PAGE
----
Connected Principals Posts

George’s recent post on empowering students was quite similar to a discussion we had at our Administrative Council Meeting last week surrounding Ted Dintersmith’s book What School Could Be.  Chapter five…

Read More More On Not Stepping In

I had a fantastic opportunity to do a student podcast recently, and although the students were there to ask me questions, I took a lot of time to ask them about their own experiences in school. Honestly, I would rather hear from them and their perspectives than I would talk so I tried to get … [Read more…]

Read More The Importance of Not Stepping In

I received this question and image from David Voves today regarding a passage from “The Innovator’s Mindset“: “Reading today and with personalized pd, I always question what I have in orange. Wondering if you could give me insight?” “Personalized Learning” for educators is something that is gaining more traction in education, and rightfully so.  If … [Read more…]

Read More Connecting Personalized Professional Learning to a Bigger Purpose

I’m known for the quote above, and there are two ways that it has helped me frame “change” in a positive context. Some change will come your way, and you need to see solutions where most will see obstacles. I heard this advice; you can “go” through it or “grow” through it. The most important … [Read more…]

Read More Two Positive Ways to Look at Change

I have shared the “8 Characteristics of the Innovator’s Mindset” for several years, and the one characteristic that seems to get the least attention and is the least “flashy” for many people is the ability to be “observant.” The more I think about it; this ability is becoming more critical in our world than ever. … [Read more…]

Read More 4 Tips for Becoming More Observant in a World Full of Noise



Shouldn’t teaching be a creative profession? In my mind, most every profession should have opportunities for creativity. I think humans are made to be creative. And if we don’t have the chance to use those abilities, we are mostly going through the motions. We’re merely “doing” or “implementing” without much opportunity to use our unique gifts or strengths.



I’m referring to creativity here in the broadest sense. It’s not just artistic creativity, although that’s an important kind for sure. I’m talking about the ability to have ideas, initiate plans, and solve complex problems. Much creativity is needed for these types of activities.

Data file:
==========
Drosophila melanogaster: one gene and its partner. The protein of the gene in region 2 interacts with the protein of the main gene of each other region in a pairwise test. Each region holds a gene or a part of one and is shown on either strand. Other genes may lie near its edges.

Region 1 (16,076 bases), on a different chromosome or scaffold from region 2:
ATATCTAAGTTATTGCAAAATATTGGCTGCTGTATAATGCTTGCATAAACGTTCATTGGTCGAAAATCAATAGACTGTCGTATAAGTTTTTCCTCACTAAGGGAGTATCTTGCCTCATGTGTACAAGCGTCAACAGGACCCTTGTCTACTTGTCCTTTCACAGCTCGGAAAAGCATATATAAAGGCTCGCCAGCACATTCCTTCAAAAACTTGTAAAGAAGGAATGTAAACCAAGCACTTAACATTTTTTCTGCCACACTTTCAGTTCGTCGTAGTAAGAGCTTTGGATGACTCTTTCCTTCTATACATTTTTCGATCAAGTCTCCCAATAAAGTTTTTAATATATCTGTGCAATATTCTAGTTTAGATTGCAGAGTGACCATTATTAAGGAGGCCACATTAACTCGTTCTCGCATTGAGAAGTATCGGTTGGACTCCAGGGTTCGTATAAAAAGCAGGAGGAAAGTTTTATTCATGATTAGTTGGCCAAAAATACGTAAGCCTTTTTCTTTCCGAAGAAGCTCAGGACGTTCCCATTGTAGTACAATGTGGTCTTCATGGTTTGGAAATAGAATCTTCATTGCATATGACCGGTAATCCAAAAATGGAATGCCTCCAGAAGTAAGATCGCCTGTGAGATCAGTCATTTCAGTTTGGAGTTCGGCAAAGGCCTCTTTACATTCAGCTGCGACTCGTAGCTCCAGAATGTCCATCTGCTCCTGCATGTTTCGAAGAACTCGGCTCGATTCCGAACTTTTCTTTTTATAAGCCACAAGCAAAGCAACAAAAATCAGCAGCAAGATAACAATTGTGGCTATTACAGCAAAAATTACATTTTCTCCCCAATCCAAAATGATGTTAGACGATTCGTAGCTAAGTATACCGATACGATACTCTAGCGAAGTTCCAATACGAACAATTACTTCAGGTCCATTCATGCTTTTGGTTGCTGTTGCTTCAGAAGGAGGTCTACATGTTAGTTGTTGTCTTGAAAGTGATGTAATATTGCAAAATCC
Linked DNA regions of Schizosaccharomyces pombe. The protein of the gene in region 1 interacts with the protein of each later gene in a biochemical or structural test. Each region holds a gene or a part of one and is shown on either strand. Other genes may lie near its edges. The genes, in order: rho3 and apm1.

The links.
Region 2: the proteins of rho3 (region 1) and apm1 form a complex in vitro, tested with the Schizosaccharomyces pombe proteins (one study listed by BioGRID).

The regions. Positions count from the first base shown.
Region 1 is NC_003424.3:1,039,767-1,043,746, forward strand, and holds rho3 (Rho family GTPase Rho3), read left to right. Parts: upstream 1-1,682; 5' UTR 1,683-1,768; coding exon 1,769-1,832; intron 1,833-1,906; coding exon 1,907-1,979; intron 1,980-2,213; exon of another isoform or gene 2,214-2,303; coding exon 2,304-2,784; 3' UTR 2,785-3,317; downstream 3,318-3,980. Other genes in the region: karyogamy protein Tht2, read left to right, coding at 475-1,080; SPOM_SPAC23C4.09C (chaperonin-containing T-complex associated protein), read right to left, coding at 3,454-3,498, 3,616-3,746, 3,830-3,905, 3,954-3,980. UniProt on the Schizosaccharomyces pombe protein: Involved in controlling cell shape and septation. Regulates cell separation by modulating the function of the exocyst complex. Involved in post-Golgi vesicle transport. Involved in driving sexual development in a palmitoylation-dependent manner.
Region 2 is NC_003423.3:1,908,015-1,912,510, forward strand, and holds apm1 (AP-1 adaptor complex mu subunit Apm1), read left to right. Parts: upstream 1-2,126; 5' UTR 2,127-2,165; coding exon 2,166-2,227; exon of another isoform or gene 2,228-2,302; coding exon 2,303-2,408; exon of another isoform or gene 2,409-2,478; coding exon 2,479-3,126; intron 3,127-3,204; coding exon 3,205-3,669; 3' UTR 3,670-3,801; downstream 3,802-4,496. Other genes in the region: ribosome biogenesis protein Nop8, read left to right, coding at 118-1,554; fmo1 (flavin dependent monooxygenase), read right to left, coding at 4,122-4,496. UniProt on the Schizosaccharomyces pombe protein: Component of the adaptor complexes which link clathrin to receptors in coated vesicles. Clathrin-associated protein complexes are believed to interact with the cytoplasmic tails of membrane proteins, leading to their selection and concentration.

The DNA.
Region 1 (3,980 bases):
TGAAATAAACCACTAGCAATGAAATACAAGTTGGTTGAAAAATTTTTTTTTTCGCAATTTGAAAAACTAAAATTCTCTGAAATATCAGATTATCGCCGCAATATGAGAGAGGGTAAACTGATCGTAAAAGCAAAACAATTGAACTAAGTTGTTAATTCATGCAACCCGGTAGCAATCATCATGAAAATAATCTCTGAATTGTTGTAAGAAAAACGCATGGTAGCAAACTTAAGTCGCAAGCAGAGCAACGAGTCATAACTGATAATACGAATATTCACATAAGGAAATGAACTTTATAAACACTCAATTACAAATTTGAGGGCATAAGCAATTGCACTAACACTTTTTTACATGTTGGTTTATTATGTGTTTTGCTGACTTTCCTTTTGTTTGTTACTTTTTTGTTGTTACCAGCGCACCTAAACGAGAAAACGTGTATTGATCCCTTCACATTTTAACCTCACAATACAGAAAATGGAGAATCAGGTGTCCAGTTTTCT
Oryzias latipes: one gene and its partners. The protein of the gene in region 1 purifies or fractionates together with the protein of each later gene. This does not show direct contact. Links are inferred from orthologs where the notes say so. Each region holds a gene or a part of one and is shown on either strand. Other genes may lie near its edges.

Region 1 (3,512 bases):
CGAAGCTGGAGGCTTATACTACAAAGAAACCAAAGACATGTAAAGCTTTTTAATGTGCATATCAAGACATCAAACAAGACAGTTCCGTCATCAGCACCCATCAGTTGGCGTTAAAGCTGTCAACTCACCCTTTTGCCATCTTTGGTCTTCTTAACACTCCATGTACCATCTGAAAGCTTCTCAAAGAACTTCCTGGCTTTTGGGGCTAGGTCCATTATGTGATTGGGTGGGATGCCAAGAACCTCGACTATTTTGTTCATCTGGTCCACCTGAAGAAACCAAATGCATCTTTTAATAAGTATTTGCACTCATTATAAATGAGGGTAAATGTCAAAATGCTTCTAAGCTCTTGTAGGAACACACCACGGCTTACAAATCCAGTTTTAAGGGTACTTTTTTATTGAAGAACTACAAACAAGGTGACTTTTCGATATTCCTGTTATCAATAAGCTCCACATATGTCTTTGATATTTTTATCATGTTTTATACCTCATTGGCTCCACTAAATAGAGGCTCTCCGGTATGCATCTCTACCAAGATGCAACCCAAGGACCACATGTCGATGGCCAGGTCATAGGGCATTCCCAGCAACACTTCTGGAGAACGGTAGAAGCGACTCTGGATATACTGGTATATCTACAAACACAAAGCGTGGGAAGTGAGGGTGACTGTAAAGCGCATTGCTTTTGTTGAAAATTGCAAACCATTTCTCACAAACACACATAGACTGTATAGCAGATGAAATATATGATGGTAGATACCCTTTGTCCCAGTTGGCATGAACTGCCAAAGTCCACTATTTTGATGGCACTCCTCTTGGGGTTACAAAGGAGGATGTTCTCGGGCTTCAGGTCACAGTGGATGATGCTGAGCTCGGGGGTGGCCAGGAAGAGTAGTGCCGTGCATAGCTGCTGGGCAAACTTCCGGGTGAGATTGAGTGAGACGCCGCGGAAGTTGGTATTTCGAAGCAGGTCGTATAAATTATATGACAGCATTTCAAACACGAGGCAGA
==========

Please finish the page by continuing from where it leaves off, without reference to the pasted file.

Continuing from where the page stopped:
So are you competent and creative? Having both. That’s probably the best scenario. Being competent is knowing your stuff. It’s being well-trained. It’s having knowledge and expertise and maybe experience too.



But being creative is the ability to use what’s available in novel and interesting ways. It’s the ability to meet the demands of your current situation and add tremendous value because of your unique gifts and abilities. Being an expert is great, but it has its limitations. How are you leveraging your expertise to create the greatest impact? That’s where creativity comes in.



I think we’ve valued competence to the extent in education that it’s placed limits on what we’re able to accomplish. When we simply double-down on past practices and past outcomes, we’re not thinking in interesting ways. We push for more of the same and pile on greater accountability and less freedom for good measure. 



The world is changing and the skills needed to be successful are changing too. When we fail to adapt our practices to current and future contexts students will face, we are failing to help them adapt. We must adapt if we want students to also have the ability to adapt and meet challenges. We need creative schools. We need adaptable schools.



Recently, LinkedIn published a list of the top in-demand soft and hard skills of 2019. Creativity was at the top of the list for soft skills. That’s right, creativity was number one. It’s clear the global economy continues to shift from an industrial world to a world of innovation. Ideas are increasingly important. Creativity is increasingly important.



So back to the original question, are you competent and creative? Does your school encourage you to be both? Or, does it limit your ability to be creative? Do you feel boxed in? 



Every organization has some limits. But limits don’t have to result in the end of creativity. It’s sad when schools create structures and expectations that crush creativity. But it’s equally sad when educators fail to use their creativity as best they can in the current situation, whatever it is. 



Even if you feel limited in your ability to use your creativity, use it to the fullest extent you can. You can still be creative. You may wish you had more freedom and flexibility in your work, but you can still create within your current situation.



Seek out others who are interested in finding ways to be creative too. You’ll be a happier, more successful, and stronger overall as an educator if you’re using your creative abilities as best you can.



How are you taking your creativity to new levels? When you’re creative in your work, do you see better results and enjoy greater fulfillment? Leave a comment below. Or, share on Twitter or Facebook. I look forward to hearing from you.

Read More Are You Competent and Creative?

The comment below is one I received from a teacher on the “Innovator’s Instagram Book Study” going on right now: For some reason, I burst into tears. To know someone…

Read More Master Teacher, Master Learner

The comment below is one I received from a teacher on the “Innovator’s Instagram Book Study” going on right now: For some reason, I burst into tears. To know someone has been in the profession for 37 years and is still pushing themselves to grow is a testament to so many great educators who do … [Read more…]

Read More Master Teacher, Master Learner